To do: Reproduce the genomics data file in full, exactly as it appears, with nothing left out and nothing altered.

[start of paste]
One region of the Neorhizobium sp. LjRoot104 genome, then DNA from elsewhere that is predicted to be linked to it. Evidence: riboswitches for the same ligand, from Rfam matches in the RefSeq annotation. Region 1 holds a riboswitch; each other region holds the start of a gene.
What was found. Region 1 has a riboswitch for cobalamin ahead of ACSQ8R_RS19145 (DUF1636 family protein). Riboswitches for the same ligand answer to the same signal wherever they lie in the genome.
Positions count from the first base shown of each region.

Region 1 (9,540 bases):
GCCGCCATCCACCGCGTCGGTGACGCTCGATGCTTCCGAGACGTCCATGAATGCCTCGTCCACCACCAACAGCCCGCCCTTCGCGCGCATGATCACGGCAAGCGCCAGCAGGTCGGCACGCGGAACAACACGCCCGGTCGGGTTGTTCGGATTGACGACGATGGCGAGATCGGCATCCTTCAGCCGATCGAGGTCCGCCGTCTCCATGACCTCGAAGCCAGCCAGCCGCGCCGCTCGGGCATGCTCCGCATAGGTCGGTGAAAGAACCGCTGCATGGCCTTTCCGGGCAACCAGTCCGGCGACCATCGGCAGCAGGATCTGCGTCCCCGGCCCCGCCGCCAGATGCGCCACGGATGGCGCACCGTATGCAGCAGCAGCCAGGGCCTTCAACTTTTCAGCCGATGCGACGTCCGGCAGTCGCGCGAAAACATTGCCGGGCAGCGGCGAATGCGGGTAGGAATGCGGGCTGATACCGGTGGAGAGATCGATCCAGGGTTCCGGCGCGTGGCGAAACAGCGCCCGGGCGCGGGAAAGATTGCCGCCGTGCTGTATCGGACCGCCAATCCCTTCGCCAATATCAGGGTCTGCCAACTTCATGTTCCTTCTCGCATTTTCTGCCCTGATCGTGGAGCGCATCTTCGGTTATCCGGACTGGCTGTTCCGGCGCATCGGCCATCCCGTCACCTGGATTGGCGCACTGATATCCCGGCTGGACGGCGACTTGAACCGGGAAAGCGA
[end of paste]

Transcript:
One region of the Neorhizobium sp. LjRoot104 genome, then DNA from elsewhere that is predicted to be linked to it. Evidence: riboswitches for the same ligand, from Rfam matches in the RefSeq annotation. Region 1 holds a riboswitch; each other region holds the start of a gene.
What was found. Region 1 has a riboswitch for cobalamin ahead of ACSQ8R_RS19145 (DUF1636 family protein). Riboswitches for the same ligand answer to the same signal wherever they lie in the genome.
Positions count from the first base shown of each region.

Region 1 (9,540 bases):
GCCGCCATCCACCGCGTCGGTGACGCTCGATGCTTCCGAGACGTCCATGAATGCCTCGTCCACCACCAACAGCCCGCCCTTCGCGCGCATGATCACGGCAAGCGCCAGCAGGTCGGCACGCGGAACAACACGCCCGGTCGGGTTGTTCGGATTGACGACGATGGCGAGATCGGCATCCTTCAGCCGATCGAGGTCCGCCGTCTCCATGACCTCGAAGCCAGCCAGCCGCGCCGCTCGGGCATGCTCCGCATAGGTCGGTGAAAGAACCGCTGCATGGCCTTTCCGGGCAACCAGTCCGGCGACCATCGGCAGCAGGATCTGCGTCCCCGGCCCCGCCGCCAGATGCGCCACGGATGGCGCACCGTATGCAGCAGCAGCCAGGGCCTTCAACTTTTCAGCCGATGCGACGTCCGGCAGTCGCGCGAAAACATTGCCGGGCAGCGGCGAATGCGGGTAGGAATGCGGGCTGATACCGGTGGAGAGATCGATCCAGGGTTCCGGCGCGTGGCGAAACAGCGCCCGGGCGCGGGAAAGATTGCCGCCGTGCTGTATCGGACCGCCAATCCCTTCGCCAATATCAGGGTCTGCCAACTTCATGTTCCTTCTCGCATTTTCTGCCCTGATCGTGGAGCGCATCTTCGGTTATCCGGACTGGCTGTTCCGGCGCATCGGCCATCCCGTCACCTGGATTGGCGCACTGATATCCCGGCTGGACGGCGACTTGAACCGGGAAAGCGA